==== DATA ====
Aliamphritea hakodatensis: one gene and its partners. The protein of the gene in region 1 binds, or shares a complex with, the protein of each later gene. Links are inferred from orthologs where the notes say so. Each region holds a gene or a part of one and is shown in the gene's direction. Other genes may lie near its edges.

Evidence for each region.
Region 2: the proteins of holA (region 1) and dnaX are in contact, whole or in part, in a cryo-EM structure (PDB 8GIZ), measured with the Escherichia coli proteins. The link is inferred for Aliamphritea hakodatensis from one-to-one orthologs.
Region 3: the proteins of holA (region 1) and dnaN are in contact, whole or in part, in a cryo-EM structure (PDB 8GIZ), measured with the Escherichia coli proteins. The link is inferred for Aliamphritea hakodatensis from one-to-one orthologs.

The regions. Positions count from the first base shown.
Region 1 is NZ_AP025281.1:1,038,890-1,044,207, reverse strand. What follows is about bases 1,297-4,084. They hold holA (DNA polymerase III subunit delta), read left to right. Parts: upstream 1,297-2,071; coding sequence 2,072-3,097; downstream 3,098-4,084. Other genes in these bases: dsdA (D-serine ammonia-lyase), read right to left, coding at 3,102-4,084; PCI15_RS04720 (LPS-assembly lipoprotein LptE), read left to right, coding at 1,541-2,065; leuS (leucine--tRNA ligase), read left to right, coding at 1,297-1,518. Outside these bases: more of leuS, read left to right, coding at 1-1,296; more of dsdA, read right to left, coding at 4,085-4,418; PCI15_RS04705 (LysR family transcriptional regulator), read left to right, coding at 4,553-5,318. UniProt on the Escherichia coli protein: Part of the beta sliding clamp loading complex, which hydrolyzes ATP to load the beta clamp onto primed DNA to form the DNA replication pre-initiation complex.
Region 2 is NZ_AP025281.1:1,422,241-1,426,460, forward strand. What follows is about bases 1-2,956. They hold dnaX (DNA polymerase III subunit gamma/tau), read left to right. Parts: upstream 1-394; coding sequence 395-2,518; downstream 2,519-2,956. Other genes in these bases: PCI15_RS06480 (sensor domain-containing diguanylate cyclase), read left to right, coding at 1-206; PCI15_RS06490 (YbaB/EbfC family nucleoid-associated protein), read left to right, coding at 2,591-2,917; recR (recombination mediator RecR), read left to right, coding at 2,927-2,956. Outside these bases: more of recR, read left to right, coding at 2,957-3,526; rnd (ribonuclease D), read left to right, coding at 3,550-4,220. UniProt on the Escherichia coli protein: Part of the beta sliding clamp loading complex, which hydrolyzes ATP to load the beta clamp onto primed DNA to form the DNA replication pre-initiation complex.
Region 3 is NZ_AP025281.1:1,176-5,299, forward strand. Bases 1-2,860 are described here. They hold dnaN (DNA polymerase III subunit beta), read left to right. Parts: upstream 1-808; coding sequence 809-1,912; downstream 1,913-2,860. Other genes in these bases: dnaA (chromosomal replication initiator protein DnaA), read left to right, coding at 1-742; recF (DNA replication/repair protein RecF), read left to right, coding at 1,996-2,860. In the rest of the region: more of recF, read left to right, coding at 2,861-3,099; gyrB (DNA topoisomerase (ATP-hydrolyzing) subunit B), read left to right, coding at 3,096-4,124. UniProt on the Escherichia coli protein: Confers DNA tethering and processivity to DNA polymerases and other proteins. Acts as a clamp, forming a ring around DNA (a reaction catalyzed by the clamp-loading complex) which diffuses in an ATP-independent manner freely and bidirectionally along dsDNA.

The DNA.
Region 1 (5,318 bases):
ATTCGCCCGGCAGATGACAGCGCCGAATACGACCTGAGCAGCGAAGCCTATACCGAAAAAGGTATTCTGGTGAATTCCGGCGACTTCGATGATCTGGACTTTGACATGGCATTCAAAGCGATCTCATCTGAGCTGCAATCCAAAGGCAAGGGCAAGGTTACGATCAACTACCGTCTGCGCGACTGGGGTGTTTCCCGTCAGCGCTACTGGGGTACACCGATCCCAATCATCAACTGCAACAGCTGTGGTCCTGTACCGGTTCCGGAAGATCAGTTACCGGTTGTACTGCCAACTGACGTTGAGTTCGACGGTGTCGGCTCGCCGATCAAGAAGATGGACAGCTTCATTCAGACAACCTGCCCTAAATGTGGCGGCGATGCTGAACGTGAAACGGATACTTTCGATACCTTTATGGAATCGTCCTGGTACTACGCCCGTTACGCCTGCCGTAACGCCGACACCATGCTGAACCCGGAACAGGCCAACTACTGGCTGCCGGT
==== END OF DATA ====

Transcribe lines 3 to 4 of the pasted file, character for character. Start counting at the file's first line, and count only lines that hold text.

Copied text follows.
Region 2: the proteins of holA (region 1) and dnaX are in contact, whole or in part, in a cryo-EM structure (PDB 8GIZ), measured with the Escherichia coli proteins. The link is inferred for Aliamphritea hakodatensis from one-to-one orthologs.
Region 3: the proteins of holA (region 1) and dnaN are in contact, whole or in part, in a cryo-EM structure (PDB 8GIZ), measured with the Escherichia coli proteins. The link is inferred for Aliamphritea hakodatensis from one-to-one orthologs.